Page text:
Mattiedna Johnson’s Historic Work On Antibiotics

Medically Reviewed by Melinda Ratini, MS, DO on March 24, 2023
6 min read

Mattiedna Johnson wasn't a microbiologist by trade – she was a nurse – but that didn't stop her from helping in the race to develop lifesaving antibiotics.

Born in 1918 to Mississippi sharecroppers, Johnson was a high school salutatorian before graduating from nursing school in Memphis, TN, and starting work as a registered nurse.

In the 1930s and early '40s, there were hundreds of thousands of cases of scarlet fever in the United States, mostly in children. Before antibiotics, around 20% of cases resulted in death. At a scarlet fever isolation ward in St. Louis, an infant succumbed to the disease in Johnson's arms. She never forgot.

In 1944, drug companies were looking for ways to develop antibiotics like penicillin that would cure a range of bacteria-caused diseases. Amid the throes of world conflict, the U.S. War Department declared penicillin production a top priority, and University of Minnesota plant pathologist C.M. Christensen announced strains developed in his lab were being released for commercial production. That same year, Johnson responded to a newspaper ad about the project. Christensen hired her.

It turned out Johnson's experience growing up on a farm, making jelly, butter, and lye soap, was great training for some of the scientific processes used to isolate molds. She worked with many molds, but it was a strain found in tomato soup she introduced to the bacteria that caused scarlet fever. Johnson found the results promising.

She likened the mold spores to “terrible mice” because under the microscope, they appeared to be “running around the house tasting everything.” After providing spore samples to her superior, she never heard back and in 1946 left to begin missionary work in Liberia. By the end of the decade, antibiotics had turned scarlet fever from a terrifying disease to an easily treated illness.

It wasn't until many years later that Johnson learned Pfizer had filed for a patent in 1949 to produce oxytetracycline under its brand name, Terramycin. Though it wasn't the preferred drug for scarlet fever, it was, and remains, a powerful and widely used medication.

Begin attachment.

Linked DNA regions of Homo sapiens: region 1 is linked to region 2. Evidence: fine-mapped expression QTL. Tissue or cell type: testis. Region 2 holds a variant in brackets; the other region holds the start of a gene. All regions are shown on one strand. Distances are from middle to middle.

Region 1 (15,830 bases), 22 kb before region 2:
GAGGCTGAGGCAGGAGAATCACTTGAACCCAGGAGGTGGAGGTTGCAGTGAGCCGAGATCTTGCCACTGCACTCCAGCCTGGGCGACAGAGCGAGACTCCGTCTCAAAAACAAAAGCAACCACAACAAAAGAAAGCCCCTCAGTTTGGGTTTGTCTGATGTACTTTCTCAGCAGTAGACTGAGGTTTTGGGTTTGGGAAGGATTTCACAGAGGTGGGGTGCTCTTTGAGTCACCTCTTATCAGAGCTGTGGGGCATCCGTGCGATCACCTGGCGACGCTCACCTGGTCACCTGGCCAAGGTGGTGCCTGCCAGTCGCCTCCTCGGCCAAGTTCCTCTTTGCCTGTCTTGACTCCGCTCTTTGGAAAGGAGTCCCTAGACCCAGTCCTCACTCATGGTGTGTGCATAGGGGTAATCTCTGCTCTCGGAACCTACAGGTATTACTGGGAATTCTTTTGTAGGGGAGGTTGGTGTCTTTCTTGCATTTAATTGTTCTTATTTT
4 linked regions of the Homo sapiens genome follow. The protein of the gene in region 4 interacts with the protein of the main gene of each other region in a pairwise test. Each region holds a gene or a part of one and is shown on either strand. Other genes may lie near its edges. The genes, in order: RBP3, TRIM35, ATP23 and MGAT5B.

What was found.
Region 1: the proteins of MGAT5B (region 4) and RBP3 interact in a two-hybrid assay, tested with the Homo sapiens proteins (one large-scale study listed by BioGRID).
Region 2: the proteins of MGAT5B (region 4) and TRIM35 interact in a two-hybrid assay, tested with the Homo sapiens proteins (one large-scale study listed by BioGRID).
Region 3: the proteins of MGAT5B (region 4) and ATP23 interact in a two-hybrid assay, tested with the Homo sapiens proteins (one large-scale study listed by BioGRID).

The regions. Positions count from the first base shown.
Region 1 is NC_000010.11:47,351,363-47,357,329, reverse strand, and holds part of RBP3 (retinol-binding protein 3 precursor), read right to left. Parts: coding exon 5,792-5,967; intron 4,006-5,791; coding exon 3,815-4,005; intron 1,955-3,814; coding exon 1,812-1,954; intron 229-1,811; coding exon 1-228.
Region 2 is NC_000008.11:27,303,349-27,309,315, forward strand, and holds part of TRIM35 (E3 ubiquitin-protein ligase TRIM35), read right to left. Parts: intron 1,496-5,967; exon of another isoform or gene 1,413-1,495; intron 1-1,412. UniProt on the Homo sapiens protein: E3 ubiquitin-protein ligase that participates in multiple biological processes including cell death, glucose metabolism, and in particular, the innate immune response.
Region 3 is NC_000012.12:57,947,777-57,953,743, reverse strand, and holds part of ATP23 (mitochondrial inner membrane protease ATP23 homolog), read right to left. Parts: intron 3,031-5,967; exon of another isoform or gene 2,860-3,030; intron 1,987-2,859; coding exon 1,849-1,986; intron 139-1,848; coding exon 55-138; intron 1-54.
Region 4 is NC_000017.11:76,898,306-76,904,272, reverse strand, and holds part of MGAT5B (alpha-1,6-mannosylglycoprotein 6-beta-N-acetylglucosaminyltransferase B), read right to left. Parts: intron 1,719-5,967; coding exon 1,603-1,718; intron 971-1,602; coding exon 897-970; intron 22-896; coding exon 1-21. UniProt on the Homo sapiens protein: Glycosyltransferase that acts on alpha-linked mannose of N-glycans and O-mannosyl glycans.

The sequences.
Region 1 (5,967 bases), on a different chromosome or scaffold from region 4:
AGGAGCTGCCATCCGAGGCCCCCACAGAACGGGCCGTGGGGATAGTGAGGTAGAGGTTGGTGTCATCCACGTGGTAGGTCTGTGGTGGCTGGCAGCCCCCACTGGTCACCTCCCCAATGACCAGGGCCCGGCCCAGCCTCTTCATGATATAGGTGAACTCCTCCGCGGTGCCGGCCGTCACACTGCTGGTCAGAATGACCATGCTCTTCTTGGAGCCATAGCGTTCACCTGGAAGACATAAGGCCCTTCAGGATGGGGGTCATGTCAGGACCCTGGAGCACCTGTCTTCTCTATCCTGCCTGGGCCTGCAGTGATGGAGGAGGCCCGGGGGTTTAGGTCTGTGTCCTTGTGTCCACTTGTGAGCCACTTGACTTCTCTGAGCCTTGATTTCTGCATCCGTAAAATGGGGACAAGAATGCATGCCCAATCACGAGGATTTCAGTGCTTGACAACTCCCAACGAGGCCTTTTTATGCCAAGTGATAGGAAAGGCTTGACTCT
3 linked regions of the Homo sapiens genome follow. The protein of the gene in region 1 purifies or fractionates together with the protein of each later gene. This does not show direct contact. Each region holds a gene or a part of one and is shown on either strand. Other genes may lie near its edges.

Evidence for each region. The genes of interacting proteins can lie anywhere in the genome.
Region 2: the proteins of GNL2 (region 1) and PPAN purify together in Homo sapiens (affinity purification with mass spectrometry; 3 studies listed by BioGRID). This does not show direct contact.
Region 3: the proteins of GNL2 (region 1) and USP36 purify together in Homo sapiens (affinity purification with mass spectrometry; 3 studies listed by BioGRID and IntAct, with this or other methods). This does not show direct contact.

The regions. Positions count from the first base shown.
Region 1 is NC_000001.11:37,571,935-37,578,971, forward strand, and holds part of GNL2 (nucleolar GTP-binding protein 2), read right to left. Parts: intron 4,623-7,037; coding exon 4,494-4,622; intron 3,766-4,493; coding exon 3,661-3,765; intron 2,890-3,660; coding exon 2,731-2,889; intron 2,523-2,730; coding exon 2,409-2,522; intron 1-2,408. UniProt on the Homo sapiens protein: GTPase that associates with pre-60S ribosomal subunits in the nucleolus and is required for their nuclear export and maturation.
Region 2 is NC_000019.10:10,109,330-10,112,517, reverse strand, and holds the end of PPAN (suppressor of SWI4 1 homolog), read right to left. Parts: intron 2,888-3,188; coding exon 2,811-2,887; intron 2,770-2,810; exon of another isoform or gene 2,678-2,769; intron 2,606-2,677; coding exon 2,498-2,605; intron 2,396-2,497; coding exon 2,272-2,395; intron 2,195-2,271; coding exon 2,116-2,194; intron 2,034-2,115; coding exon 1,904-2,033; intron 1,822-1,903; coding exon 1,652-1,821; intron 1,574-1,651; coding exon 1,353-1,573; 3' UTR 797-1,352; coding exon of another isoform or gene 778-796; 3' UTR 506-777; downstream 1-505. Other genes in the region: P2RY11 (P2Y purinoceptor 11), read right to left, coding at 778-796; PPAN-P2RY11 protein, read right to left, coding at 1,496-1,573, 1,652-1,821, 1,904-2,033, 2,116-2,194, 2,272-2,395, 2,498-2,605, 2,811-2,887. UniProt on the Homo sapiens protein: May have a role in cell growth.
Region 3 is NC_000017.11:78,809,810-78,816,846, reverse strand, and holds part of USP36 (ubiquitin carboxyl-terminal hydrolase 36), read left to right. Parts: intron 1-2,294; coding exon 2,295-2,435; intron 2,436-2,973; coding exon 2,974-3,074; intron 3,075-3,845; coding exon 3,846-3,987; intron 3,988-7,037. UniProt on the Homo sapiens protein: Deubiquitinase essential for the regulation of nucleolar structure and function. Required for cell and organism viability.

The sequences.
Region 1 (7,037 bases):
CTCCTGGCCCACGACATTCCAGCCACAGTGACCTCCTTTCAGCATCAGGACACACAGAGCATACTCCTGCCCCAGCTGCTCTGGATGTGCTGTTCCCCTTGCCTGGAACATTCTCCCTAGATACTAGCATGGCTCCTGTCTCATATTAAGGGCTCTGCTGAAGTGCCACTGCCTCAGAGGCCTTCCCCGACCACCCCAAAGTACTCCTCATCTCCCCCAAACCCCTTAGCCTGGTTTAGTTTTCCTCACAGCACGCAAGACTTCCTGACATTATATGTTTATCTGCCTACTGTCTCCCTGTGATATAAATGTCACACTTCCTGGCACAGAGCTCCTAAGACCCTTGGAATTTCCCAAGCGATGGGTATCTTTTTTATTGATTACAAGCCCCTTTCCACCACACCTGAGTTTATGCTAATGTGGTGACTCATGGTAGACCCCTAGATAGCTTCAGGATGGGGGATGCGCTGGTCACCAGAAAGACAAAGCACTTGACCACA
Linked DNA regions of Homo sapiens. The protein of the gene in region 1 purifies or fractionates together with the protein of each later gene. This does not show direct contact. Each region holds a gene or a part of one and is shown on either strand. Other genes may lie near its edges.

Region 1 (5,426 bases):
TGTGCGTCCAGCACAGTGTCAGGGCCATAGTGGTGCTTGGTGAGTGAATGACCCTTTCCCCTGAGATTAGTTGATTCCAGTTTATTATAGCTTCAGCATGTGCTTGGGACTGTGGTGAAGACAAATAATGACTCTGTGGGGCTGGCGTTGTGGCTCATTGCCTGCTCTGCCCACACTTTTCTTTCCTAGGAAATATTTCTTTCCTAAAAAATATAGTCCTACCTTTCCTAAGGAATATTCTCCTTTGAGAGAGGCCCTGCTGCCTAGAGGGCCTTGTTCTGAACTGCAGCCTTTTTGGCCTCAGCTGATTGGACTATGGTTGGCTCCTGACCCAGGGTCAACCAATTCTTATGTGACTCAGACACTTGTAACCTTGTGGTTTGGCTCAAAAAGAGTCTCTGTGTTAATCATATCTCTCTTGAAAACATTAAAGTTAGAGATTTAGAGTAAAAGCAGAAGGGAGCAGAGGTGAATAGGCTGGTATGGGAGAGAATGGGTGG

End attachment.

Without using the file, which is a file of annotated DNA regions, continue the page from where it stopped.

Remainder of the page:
Did it come from the same mold that Johnson found on her tomato soup? Johnson thought so, and some experts today say they believe she was denied credit for her findings. Johnson believed her “terrible mice” description had inspired the medicine's commercial name, she wrote in her 1988 self-published memoir.

Pfizer acknowledges Johnson was part of the penicillin project, but the company's 1950 patent credited three men. The commercial name was reportedly inspired by the bacteria being discovered in Terre Haute, IN, (and the suffix, -mycin, means antibiotic compounds derived from fungus). Asked if Johnson's work helped lead to the production of oxytetracycline, Pfizer said it had no further information.

Oxytetracycline remains on the World Health Organization's list of essential medicines. It is used today mainly in eye ointments.

Johnson has long been an inspiration to Confidence Anyanwu, PhD, a microbiologist who lectures at Bingham University in Karu, Nigeria. Anyanwu's mother, who worked in nursing herself, often spoke of “the nurse microbiologist” who was denied credit for her work. Anyanwu wrote about Johnson's journey and her research in a March 2023 essay, for the American Society of Microbiology, about five iconic Black women in the field.

“She remained resolute on contributing towards the ongoing penicillin research despite seemingly being a square peg in a round hole … and having her ideas sidelined,” says Anyanwu, who conducts HIV- and cancer-related research as a postdoctoral fellow at New York Medical College.

“She was also one of the women scientists whose innovative ideas and contributions to biomedical research were not acknowledged as and when due.”